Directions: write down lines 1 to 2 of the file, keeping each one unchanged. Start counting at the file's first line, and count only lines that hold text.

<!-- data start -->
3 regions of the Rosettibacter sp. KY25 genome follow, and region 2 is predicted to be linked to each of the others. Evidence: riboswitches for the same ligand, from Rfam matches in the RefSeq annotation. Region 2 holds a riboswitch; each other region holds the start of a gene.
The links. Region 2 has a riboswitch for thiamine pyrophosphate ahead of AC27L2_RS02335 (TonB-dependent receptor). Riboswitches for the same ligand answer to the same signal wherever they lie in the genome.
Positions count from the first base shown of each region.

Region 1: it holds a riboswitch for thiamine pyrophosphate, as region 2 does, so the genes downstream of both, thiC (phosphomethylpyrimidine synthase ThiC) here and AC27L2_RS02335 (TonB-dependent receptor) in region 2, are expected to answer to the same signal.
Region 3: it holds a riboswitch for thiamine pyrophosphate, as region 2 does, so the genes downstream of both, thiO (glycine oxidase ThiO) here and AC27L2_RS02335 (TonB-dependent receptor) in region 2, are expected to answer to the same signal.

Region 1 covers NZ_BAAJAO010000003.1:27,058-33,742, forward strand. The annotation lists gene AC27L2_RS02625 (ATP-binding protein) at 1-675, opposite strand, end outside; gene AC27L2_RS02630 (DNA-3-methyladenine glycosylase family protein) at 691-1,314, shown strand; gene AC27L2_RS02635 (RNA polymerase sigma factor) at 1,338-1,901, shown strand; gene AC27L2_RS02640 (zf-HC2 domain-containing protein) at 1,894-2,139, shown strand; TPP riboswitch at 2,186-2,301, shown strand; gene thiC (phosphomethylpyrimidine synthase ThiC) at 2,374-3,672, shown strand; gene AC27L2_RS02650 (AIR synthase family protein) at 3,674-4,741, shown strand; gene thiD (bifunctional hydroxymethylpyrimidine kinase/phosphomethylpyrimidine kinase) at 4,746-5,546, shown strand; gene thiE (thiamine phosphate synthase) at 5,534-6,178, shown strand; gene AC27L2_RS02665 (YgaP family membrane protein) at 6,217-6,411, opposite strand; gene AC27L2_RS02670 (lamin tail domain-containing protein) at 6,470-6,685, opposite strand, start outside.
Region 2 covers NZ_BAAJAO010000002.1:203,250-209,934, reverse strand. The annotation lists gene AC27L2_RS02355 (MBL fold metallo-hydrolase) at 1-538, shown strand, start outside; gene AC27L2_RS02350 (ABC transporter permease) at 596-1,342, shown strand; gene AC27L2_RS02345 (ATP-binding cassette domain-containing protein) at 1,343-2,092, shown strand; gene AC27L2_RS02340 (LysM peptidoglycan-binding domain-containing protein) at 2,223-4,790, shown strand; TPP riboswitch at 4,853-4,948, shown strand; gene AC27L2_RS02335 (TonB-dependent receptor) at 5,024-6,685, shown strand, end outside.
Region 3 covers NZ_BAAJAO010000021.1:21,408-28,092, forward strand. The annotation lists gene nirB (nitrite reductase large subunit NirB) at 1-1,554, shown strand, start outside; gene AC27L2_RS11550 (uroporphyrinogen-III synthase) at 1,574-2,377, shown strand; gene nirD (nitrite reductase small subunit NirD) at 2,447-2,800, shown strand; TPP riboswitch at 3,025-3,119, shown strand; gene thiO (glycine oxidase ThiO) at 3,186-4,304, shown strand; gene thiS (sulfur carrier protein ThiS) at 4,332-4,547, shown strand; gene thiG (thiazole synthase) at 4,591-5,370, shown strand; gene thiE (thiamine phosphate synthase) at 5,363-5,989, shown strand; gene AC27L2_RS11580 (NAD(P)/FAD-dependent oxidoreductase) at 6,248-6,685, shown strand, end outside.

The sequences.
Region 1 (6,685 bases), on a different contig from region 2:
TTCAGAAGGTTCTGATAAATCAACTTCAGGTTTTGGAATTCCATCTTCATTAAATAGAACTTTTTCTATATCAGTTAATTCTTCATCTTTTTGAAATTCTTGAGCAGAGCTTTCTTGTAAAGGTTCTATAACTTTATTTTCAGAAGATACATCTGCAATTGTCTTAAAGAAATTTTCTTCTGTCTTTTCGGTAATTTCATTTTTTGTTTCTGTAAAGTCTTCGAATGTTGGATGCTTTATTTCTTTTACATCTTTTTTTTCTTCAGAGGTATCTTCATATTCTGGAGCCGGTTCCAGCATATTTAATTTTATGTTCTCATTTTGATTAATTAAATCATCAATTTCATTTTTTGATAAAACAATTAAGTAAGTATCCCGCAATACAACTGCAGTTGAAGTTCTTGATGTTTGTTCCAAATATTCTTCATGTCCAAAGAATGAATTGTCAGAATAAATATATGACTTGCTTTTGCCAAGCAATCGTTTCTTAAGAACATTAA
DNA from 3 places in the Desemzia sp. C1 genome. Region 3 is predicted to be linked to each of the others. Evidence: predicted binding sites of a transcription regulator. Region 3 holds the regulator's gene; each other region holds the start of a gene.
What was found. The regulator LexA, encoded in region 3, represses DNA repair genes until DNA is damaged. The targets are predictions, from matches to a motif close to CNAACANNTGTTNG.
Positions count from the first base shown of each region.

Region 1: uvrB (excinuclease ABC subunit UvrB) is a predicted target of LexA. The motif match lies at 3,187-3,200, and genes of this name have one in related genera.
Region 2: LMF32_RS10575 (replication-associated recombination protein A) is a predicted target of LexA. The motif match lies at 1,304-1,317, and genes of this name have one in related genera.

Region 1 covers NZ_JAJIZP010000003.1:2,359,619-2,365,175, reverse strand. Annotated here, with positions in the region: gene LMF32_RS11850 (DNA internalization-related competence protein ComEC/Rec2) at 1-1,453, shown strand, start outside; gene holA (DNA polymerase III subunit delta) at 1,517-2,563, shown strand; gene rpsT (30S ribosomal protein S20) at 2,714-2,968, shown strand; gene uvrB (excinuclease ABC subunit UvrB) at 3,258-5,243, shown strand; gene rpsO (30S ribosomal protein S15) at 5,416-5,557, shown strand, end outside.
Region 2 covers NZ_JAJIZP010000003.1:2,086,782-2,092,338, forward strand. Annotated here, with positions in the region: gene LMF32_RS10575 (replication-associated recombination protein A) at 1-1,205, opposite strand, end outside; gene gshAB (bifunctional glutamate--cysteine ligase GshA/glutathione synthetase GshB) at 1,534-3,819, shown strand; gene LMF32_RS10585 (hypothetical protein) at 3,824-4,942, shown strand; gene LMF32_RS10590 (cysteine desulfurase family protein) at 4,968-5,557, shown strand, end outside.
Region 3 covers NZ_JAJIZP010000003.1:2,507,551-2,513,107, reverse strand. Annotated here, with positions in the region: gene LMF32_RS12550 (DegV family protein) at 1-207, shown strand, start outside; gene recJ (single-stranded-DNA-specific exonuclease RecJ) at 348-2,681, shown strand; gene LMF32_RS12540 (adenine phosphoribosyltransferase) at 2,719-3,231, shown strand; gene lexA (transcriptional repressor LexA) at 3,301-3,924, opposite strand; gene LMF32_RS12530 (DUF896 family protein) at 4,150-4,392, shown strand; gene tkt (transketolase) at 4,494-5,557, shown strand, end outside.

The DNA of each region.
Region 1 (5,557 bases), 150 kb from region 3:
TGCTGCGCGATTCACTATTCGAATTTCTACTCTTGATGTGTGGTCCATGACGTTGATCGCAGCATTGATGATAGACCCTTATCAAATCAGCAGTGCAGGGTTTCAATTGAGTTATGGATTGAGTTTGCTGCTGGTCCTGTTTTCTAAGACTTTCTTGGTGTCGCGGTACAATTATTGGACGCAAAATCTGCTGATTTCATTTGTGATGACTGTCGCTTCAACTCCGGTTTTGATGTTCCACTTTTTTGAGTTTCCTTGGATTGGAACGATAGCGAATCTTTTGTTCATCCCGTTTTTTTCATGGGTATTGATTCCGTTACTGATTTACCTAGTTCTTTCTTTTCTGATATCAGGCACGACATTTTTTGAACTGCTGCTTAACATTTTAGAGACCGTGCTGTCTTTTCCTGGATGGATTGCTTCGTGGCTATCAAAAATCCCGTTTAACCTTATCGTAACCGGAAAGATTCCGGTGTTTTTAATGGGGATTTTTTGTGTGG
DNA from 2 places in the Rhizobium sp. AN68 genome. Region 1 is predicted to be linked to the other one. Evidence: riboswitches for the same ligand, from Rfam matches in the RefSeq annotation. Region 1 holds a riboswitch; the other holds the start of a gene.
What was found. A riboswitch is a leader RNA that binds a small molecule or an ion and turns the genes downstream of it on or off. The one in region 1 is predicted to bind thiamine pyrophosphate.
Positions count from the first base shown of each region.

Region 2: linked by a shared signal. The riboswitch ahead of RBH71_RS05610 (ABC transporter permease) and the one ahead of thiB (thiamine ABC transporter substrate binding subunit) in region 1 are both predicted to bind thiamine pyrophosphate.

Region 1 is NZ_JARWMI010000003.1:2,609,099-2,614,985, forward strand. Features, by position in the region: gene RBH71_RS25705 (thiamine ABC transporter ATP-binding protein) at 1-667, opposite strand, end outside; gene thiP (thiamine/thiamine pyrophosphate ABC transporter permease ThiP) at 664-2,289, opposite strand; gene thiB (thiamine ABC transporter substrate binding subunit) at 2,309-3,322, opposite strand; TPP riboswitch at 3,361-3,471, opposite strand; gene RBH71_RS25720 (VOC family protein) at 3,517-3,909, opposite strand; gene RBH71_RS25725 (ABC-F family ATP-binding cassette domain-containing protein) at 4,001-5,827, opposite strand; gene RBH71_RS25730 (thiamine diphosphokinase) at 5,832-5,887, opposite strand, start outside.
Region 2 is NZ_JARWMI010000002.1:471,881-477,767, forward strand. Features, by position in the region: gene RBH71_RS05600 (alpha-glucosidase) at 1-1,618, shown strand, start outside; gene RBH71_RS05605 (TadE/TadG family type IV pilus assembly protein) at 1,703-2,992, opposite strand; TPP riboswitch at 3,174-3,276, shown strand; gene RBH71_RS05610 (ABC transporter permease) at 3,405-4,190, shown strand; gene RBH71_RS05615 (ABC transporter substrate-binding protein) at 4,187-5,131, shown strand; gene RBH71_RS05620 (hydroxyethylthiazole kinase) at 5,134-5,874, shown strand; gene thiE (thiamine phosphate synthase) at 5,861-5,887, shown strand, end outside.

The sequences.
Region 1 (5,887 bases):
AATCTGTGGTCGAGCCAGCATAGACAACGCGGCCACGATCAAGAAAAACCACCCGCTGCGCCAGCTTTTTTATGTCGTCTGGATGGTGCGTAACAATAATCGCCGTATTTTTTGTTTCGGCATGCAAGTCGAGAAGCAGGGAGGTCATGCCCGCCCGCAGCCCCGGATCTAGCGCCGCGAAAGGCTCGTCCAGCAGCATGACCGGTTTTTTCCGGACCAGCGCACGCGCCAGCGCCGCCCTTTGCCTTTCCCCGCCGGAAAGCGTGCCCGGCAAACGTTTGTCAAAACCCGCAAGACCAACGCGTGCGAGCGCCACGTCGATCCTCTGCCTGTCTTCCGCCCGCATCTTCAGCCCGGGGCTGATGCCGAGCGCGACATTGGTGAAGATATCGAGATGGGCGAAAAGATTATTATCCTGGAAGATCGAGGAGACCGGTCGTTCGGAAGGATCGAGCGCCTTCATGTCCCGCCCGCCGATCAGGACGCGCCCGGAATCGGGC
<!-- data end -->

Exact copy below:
3 regions of the Rosettibacter sp. KY25 genome follow, and region 2 is predicted to be linked to each of the others. Evidence: riboswitches for the same ligand, from Rfam matches in the RefSeq annotation. Region 2 holds a riboswitch; each other region holds the start of a gene.
The links. Region 2 has a riboswitch for thiamine pyrophosphate ahead of AC27L2_RS02335 (TonB-dependent receptor). Riboswitches for the same ligand answer to the same signal wherever they lie in the genome.